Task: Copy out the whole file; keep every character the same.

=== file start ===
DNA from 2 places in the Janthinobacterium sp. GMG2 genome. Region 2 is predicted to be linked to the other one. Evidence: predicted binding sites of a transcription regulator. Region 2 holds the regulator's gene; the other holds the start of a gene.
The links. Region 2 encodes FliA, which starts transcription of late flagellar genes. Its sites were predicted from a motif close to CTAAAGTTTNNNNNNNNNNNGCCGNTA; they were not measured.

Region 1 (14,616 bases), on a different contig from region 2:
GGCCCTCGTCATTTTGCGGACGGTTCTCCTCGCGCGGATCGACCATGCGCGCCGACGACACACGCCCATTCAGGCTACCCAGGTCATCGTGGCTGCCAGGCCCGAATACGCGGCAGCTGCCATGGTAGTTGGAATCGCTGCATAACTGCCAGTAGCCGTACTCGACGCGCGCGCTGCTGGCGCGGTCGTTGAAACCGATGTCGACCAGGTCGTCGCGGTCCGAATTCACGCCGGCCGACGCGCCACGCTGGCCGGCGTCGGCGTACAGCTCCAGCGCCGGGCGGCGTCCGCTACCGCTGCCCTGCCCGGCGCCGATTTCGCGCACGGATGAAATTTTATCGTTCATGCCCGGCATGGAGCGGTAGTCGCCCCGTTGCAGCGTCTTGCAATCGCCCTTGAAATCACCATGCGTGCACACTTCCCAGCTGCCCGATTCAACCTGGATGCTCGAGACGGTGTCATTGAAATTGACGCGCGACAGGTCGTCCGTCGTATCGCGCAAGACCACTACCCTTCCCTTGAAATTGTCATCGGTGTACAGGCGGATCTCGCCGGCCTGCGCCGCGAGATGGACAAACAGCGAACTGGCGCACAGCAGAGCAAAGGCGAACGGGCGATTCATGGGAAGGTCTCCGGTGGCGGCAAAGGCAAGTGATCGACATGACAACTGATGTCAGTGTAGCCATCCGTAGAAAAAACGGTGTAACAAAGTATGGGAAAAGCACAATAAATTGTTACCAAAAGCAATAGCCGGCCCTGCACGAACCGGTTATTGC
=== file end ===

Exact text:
DNA from 2 places in the Janthinobacterium sp. GMG2 genome. Region 2 is predicted to be linked to the other one. Evidence: predicted binding sites of a transcription regulator. Region 2 holds the regulator's gene; the other holds the start of a gene.
The links. Region 2 encodes FliA, which starts transcription of late flagellar genes. Its sites were predicted from a motif close to CTAAAGTTTNNNNNNNNNNNGCCGNTA; they were not measured.

Region 1 (14,616 bases), on a different contig from region 2:
GGCCCTCGTCATTTTGCGGACGGTTCTCCTCGCGCGGATCGACCATGCGCGCCGACGACACACGCCCATTCAGGCTACCCAGGTCATCGTGGCTGCCAGGCCCGAATACGCGGCAGCTGCCATGGTAGTTGGAATCGCTGCATAACTGCCAGTAGCCGTACTCGACGCGCGCGCTGCTGGCGCGGTCGTTGAAACCGATGTCGACCAGGTCGTCGCGGTCCGAATTCACGCCGGCCGACGCGCCACGCTGGCCGGCGTCGGCGTACAGCTCCAGCGCCGGGCGGCGTCCGCTACCGCTGCCCTGCCCGGCGCCGATTTCGCGCACGGATGAAATTTTATCGTTCATGCCCGGCATGGAGCGGTAGTCGCCCCGTTGCAGCGTCTTGCAATCGCCCTTGAAATCACCATGCGTGCACACTTCCCAGCTGCCCGATTCAACCTGGATGCTCGAGACGGTGTCATTGAAATTGACGCGCGACAGGTCGTCCGTCGTATCGCGCAAGACCACTACCCTTCCCTTGAAATTGTCATCGGTGTACAGGCGGATCTCGCCGGCCTGCGCCGCGAGATGGACAAACAGCGAACTGGCGCACAGCAGAGCAAAGGCGAACGGGCGATTCATGGGAAGGTCTCCGGTGGCGGCAAAGGCAAGTGATCGACATGACAACTGATGTCAGTGTAGCCATCCGTAGAAAAAACGGTGTAACAAAGTATGGGAAAAGCACAATAAATTGTTACCAAAAGCAATAGCCGGCCCTGCACGAACCGGTTATTGC